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Oslo QA hackathon wrapup

May 22, 2008 Uncategorized 1 comment

In April, a dozen or so folks interested in Perl and testing got together in Oslo, Norway for a hackathon. This video gives a recap of what they accomplished.

[vimeo http://www.vimeo.com/1043143 w=400&h=225]
Oslo QA Hackathon,
Closing Remarks
from Stonehenge on Vimeo.

Nice way to recap the proceedings!

Post-Its from BarCampPortland

May 4, 2008 Uncategorized 3 comments

Selena Deckelmann has come back from BarCampPortland with copies of every Post-It on the topic selection board. The topic selection board at an unconference like a BarCamp is where people write on a Post-It a topic they’d like to see presented, and put it on a board for all to see. Whichever topics people vote for are the topics that are presented.

Scanning through the photoset on Flickr is fascinating, as these often are. Topics range from Pirates Paying Artists to WordPress as CMS to How to lie with statistics to Should we replace Congress with a wiki?

Also fascinating to see how widespread Twitter has become, with half the Post-Its leaving @usernames as contact information.

Makes me want to start up a Bar Camp Chicago. And move to Portland.

Follow Perlbuzz on Twitter

April 28, 2008 Uncategorized 1 comment

I’ve created a Twitter feed for Perlbuzz. I’m going to start posting links there on cool things I find throughout the day, but that don’t merit a full-blown Perlbuzz or Mechanix story.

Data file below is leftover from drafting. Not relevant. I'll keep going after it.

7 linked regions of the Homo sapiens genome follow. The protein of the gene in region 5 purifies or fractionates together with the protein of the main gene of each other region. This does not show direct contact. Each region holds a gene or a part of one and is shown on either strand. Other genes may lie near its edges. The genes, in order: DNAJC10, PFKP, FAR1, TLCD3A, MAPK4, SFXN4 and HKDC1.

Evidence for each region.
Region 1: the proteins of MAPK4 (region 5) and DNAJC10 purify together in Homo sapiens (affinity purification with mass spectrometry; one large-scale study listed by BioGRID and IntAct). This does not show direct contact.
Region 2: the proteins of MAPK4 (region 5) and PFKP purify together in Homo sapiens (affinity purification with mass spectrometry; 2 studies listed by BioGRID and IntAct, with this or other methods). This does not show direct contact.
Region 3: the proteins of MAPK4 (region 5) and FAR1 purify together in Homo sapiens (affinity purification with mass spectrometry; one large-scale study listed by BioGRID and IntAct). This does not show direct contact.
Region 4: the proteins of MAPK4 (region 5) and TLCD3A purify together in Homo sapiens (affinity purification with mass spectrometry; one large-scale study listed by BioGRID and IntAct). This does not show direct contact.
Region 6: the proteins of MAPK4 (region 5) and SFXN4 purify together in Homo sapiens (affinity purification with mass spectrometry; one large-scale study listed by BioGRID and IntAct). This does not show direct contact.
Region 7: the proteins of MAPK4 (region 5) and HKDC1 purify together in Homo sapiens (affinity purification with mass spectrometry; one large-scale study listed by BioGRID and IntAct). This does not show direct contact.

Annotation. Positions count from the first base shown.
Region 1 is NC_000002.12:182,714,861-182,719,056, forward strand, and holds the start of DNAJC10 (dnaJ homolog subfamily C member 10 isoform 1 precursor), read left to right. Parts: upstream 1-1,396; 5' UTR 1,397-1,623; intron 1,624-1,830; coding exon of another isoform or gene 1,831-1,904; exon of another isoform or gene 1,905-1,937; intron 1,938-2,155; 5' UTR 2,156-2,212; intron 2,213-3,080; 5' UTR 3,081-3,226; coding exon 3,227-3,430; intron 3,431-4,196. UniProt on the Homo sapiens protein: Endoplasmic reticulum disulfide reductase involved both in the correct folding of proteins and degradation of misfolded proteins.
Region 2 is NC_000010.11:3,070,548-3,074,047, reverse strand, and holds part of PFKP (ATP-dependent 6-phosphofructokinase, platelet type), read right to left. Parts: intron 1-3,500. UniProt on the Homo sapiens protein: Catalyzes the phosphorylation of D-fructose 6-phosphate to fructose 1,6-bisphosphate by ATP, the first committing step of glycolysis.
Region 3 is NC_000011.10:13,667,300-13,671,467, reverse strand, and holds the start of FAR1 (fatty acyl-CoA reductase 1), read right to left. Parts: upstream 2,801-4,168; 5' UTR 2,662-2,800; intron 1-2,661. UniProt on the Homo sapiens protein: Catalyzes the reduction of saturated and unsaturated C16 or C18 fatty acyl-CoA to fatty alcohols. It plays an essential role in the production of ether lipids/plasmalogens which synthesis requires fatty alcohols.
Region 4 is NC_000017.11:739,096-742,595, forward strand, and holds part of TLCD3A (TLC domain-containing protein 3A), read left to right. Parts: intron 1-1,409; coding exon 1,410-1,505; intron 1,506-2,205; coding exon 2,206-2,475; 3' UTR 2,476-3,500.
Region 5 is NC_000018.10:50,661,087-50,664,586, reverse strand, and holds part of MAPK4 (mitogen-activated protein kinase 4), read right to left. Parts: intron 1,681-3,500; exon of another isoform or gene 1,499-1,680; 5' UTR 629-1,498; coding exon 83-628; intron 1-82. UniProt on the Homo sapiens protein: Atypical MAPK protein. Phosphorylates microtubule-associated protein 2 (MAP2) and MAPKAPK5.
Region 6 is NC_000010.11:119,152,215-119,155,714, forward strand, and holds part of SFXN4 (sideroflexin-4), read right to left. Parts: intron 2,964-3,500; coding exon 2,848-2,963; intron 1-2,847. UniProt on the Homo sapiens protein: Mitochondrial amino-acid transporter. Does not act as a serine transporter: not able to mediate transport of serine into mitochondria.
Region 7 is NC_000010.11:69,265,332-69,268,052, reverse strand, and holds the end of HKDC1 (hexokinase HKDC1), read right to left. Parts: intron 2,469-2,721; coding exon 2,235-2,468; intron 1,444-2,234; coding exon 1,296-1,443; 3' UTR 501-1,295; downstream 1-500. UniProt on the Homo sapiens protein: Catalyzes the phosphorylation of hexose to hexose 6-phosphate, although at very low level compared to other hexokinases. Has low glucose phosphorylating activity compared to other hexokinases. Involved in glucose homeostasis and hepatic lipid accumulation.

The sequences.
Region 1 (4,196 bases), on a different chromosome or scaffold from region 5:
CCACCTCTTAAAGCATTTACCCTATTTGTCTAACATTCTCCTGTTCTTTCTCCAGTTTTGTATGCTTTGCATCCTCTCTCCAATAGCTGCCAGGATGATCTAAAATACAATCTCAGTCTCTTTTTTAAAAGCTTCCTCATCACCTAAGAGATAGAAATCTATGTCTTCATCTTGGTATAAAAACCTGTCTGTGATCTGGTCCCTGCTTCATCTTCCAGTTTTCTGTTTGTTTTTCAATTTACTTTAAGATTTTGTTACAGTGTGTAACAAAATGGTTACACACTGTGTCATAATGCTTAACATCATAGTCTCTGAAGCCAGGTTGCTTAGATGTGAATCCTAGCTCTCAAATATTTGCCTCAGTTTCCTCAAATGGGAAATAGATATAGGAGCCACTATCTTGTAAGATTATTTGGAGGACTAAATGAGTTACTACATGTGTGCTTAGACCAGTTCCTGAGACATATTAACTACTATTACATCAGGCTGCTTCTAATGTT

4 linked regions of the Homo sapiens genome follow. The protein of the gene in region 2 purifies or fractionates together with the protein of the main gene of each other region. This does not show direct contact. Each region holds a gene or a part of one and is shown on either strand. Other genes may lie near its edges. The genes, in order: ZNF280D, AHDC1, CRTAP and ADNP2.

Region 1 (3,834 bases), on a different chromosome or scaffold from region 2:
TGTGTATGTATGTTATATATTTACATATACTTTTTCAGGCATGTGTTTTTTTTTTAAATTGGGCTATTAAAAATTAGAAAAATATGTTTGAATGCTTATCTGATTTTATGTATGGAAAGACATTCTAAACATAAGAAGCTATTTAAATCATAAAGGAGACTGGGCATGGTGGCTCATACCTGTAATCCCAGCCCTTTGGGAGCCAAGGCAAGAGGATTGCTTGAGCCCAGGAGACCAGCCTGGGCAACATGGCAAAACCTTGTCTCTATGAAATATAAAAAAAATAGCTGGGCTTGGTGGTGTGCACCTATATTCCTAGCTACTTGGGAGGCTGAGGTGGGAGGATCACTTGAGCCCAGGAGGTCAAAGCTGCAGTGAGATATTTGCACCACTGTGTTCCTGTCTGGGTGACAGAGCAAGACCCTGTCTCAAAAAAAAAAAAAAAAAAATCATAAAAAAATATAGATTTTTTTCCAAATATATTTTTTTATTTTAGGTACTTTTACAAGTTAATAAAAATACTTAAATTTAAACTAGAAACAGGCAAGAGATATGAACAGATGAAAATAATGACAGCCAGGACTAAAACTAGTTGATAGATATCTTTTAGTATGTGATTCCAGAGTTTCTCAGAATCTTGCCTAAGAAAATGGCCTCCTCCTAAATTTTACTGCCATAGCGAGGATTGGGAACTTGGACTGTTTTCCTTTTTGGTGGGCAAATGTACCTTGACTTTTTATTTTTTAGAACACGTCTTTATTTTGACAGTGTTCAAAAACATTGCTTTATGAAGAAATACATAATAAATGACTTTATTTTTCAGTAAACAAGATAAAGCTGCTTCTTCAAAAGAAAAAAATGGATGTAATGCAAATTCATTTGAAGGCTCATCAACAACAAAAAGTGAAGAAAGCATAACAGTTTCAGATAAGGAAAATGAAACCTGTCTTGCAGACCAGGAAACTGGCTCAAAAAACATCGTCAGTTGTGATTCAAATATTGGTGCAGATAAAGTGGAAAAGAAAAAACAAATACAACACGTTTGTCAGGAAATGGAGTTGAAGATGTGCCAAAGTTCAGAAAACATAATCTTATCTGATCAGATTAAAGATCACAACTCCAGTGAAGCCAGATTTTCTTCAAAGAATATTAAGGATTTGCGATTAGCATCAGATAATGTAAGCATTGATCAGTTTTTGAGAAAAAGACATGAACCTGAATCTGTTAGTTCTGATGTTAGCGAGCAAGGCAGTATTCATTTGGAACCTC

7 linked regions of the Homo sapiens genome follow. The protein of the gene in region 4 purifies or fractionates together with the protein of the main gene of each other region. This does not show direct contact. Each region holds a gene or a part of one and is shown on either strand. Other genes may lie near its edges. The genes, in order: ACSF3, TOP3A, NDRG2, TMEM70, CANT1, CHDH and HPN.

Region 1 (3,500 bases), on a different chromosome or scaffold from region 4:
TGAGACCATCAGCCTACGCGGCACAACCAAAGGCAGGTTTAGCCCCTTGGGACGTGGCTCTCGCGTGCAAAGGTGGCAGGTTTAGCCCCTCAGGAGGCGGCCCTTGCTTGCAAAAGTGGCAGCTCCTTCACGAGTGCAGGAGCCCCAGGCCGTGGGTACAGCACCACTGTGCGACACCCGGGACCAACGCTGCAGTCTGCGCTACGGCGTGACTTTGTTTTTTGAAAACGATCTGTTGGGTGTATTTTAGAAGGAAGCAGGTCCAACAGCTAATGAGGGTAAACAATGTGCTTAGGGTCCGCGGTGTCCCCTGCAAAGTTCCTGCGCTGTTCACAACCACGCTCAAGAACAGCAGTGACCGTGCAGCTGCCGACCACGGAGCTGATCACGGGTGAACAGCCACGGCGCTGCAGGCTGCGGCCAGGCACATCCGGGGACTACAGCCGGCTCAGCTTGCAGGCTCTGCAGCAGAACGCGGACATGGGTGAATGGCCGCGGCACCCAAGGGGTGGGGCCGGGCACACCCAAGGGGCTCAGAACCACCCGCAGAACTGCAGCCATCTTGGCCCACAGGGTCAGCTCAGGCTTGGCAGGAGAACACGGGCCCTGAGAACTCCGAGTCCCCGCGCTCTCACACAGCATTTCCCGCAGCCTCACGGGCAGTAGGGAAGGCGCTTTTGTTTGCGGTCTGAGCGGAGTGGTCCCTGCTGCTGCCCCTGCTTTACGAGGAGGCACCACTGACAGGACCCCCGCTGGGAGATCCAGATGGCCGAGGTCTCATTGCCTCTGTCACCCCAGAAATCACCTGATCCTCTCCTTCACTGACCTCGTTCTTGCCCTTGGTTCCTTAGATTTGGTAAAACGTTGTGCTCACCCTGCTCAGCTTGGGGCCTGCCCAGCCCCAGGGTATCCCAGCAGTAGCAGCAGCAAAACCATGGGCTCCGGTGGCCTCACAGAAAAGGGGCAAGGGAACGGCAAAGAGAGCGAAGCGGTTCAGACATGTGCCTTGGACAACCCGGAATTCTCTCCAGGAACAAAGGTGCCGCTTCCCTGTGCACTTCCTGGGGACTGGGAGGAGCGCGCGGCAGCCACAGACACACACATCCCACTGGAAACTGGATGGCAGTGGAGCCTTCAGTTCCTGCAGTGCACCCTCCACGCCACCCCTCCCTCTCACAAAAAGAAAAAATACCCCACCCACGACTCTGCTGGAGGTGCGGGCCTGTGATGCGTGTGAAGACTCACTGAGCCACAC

Eventually I’ll have all Perlbuzz and Mechanix stories posted there automagically, too.

Looking after your bugs with Request Tracker

April 24, 2008 Uncategorized 5 comments

Linux Magazine has a big introductory article called Looking after your bugs with Request Tracker. RT is the bug tracking system used for
Perl 5,
Parrot,
Perl 6 and all the CPAN modules, at least by default.

The problem with “same terms as Perl” licensing

April 10, 2008 Uncategorized 2 comments

Shlomi Fish brought up an angle to the problem with slapping a boilerplate “same terms as Perl itself” at the bottom of your modules when you distribute them: Which version of Perl do you mean?

For me, I’ve used that line out of laziness, because I didn’t care to think too much about specifics of the details. Now I’ll be going back and specifying in my modules.

Sloppy and lazy database handling: PHP’s shortcomings, part #47

March 14, 2008 Uncategorized 10 comments

Here’s yet another reason why PHP is deficient when it comes to doing Real Work with Real Databases.
We’re currently working on a PostgreSQL-based database with six million book records. We want to walk
the book table and slurp up the rows as we go. The code looks like this.

$sql = 'select field1, field2, ... field8 from book';
$set = pg_query( $sql );
while ( $row = pg_fetch_row( $set ) ) {
// Do some processing
}
pg_free_result( $set );

Nothing crazy, right? I’m just walking the table, one row at a time. However,
the PHP PostgreSQL functions slurp up
all six million rows, even though my calling code doesn’t need to see all the rows at once.
This eats up tons of RAM and makes us worry about memory allocation for the PHP process.